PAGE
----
FAQ GALLERY
CONNECTIVITY
C.O.R.E

(COMBINED ORDERING RETAIL ECOSYSTEM)

SUPERNAP provides the most unique technology communications gateway hub in the world. Originally a telco arbitrage fiber engine created by Enron, SUPERNAP Founder and CEO Rob Roy saw a greater vision for this one-of-a-kind asset and acquired the facility in 2002. Today, with 50+ carriers on-net and 4,000+ fibers, the SUPERNAP team puts the collective buying power of our facilities to work for clients by offering unprecedented wholesale pricing through its $3 trillion carrier-agnostic purchasing consortium called C.O.R.E

PROVIDERS
C.O.R.E DELIVERS UNPRECEDENTED
CARRIER CHOICE
A multidute of carrier connections in data center cloud operating system.

With 50+ on-net carriers, the SUPERNAP Network Team effectively assesses telecommunications service options to over 500,000 global addresses.  Our longstanding carrier relationships, $3 trillion wholesale buying consortium, and multi-carrier on-net global footprint creates a one of a kind value proposition.

 

The SUPERNAPs are network agnostic and provide clients with access to the world’s most powerful technology ecosystem and telecommunications buying power.

BUYING POWER
COMBINED NETWORK PURCHASING POWER
FOR MORE THAN
1000 CLIENTS
Return on investment in cloud services.

SUPERNAP offers clients pricing that is below wholesale telco costs through the nearly $3 trillion in collective buying power of the Switch C.O.R.E (Combined Ordering Retail Ecosystem).

 

C.O.R.E aggregates the collective buying power of over 1000 client partners to create the single largest telco buying entity in the world.

BANDWIDTH SOLUTIONS
SWITCH C.O.R.E OFFERS GLOBAL CONNECTIVITY OPTIONS
Global connectivity options.

The network economies of scale created by C.O.R.E are unmatched. No single enterprise in the world has the buying power of the combined groups that exist today in the SUPERNAP ecosystem. SUPERNAP offers global connectivity options with unsurpassed pricing, bandwidth scalability and carrier choice.

 

  50+ On-net providers

  Global coverage

  Services include:

Transport (Metro & IXC)

Internet

MPLS

Voice (TDM & VOIP)

  Capacity:

Ethernet (10Mbps to 100Gbps)

Sonet (T1 to OC192)

 

NETWORK SOLUTIONS
INTERNET ROUTING PROTOCOL OPTIONS

The following diagrams illustrate the core SUPERNAP network and how traffic flows across the network backbone. The diagrams also provide examples of current customer setups including Hot Standby Routing Protocol (HSRP).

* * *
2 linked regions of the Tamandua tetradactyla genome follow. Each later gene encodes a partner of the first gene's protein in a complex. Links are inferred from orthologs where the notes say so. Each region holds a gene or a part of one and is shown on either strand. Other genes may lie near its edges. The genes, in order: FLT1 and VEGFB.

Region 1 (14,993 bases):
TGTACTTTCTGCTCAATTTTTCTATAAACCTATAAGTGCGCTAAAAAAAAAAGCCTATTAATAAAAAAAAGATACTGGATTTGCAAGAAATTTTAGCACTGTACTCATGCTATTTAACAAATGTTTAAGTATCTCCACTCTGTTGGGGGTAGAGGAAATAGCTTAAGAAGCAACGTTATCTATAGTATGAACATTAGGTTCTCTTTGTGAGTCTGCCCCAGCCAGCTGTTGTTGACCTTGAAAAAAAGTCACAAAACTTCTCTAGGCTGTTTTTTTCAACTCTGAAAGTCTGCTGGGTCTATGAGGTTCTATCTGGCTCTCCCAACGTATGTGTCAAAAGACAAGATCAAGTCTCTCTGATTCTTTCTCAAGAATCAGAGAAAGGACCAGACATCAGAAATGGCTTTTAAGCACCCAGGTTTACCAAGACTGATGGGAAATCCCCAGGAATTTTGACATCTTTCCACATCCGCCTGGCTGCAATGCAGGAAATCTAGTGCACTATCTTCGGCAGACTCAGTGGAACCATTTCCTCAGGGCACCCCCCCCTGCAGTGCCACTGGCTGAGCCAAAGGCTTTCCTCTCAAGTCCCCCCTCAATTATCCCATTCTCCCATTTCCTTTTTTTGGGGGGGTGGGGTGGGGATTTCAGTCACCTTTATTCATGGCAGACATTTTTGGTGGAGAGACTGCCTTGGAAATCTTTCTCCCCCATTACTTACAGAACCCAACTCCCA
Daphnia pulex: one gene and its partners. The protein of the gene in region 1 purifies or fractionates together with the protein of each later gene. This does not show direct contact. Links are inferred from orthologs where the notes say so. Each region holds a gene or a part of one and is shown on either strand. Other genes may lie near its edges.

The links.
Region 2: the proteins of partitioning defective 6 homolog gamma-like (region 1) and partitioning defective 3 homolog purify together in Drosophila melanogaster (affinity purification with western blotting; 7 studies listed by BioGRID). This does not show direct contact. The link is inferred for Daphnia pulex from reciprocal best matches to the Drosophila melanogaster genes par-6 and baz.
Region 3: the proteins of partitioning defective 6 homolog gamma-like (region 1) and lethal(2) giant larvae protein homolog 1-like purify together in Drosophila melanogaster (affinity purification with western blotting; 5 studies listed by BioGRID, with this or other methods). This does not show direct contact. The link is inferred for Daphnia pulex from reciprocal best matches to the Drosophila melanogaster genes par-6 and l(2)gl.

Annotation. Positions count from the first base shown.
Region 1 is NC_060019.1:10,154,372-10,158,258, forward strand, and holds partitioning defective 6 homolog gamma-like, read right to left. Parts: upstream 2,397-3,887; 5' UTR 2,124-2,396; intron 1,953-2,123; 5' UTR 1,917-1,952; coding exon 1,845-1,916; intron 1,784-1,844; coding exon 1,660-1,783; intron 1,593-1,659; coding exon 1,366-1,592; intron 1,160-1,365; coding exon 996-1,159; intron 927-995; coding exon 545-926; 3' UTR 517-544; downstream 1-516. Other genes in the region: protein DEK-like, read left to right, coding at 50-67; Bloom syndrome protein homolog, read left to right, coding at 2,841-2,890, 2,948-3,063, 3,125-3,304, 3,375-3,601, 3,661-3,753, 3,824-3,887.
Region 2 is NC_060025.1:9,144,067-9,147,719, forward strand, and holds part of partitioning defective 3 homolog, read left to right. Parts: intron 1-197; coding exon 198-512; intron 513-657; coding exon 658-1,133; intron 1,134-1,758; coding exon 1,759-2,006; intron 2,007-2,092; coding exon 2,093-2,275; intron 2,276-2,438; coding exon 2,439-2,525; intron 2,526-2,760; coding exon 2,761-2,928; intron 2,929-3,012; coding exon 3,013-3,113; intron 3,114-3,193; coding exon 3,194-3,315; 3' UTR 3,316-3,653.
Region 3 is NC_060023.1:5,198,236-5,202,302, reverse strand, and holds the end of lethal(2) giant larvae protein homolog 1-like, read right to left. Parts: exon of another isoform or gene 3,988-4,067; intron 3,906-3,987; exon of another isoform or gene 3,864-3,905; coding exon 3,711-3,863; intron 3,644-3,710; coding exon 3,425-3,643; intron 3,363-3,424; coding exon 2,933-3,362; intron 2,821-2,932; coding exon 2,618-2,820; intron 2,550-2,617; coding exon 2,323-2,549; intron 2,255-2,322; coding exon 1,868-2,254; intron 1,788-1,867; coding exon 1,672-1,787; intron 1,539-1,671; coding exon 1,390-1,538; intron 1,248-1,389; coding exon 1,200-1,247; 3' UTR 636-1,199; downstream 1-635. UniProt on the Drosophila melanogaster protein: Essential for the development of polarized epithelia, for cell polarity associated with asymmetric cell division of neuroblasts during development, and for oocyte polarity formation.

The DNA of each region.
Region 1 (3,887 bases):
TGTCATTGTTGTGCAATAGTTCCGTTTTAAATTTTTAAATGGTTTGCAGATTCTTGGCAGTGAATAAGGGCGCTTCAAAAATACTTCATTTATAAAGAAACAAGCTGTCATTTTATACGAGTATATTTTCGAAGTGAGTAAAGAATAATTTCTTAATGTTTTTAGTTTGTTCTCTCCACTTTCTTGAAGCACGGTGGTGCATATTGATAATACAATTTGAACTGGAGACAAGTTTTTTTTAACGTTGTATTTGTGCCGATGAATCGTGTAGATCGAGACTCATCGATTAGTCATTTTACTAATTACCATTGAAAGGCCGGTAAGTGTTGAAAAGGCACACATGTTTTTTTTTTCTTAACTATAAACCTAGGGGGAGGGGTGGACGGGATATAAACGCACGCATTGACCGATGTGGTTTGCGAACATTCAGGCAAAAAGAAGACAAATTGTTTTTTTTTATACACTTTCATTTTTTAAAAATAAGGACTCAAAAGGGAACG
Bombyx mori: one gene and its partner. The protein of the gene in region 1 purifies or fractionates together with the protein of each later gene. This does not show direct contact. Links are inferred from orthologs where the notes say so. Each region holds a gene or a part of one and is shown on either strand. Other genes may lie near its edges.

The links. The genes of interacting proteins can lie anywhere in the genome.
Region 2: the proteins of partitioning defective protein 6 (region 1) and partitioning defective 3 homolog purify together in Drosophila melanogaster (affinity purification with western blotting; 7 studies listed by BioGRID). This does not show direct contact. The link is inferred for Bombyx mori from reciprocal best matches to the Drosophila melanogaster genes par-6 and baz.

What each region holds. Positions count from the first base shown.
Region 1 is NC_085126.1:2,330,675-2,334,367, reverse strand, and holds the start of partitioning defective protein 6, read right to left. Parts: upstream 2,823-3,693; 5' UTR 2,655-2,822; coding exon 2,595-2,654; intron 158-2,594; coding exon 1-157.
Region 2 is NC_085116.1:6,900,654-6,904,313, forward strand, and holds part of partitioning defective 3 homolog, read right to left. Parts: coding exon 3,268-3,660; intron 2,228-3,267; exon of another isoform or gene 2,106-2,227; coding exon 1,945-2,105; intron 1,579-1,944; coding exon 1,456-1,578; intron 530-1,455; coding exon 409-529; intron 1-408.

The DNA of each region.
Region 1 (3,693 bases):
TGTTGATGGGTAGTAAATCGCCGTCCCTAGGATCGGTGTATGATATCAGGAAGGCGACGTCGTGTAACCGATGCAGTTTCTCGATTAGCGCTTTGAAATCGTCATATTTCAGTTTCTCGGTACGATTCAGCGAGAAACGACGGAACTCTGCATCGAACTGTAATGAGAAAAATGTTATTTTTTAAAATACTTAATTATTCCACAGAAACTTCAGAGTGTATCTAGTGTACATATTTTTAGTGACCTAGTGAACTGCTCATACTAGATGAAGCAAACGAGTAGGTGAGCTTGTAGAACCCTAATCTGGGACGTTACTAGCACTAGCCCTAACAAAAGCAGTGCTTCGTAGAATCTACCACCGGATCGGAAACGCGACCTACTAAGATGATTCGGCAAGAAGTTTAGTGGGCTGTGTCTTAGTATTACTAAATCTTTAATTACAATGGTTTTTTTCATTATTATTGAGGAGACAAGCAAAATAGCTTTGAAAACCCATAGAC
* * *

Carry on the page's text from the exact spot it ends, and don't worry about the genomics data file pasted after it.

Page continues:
Core Network:

SUPERNAP currently operates 8 NAP-IX data centers. All data centers are connected diversely and redundantly by Switch owned fiber. Every data center has multiple pathways to the other data centers to take advantage of a broad blend of five Internet transit providers. This design succeeds in being dynamic, robust, and diverse.

 

Customers who colocate in one of the SUPERNAP data centers are provided a number of different options for internet connectivity. These range from single drops, to multiple redundant drops. Redundancy to the customer is provided either by BGP (Border Gateway Protocol) or HSRP (Hot Standby Routing Protocol).

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Core network.

BGP A:

 

Example Customer Setup

 

BGP, Border Gateway Protocol, is currently the most appropriate routing protocol to be placed between different systems. In this example a firm demarcation is created between the systems while avoiding a single point of failure. Only a handful of routes need be exchanged between the systems keeping complexity at a minimum.

HSRP A:

 

Example Customer Setup

 

HSRP, Hot Standby Routing Protocol, is a mechanism to provide a redundant gateway for connected devices. In this example, the redundant gateway is provided to all servers. This example still contains a single point of failure in the customer switch. Failure of this device will render the HSRP gateway inaccessible.

HSRP B:

 

Example Customer Setup

 

A seemingly small but important distinction from example A, a router is placed behind the switch. This is an improvement as a demarcation is declared between the two systems.

HSRP Example B.

HSRP C:

 

Example Customer Setup

 

This example eliminates a single point of failure and promotes the greatest possible uptime. Additionally, HSRP, or equivalent, can be run across the switches from the customer routers to provide a redundant destination for Switch to route to.

HSRP Example C.
Switch - SUPERNAP Data Centers.
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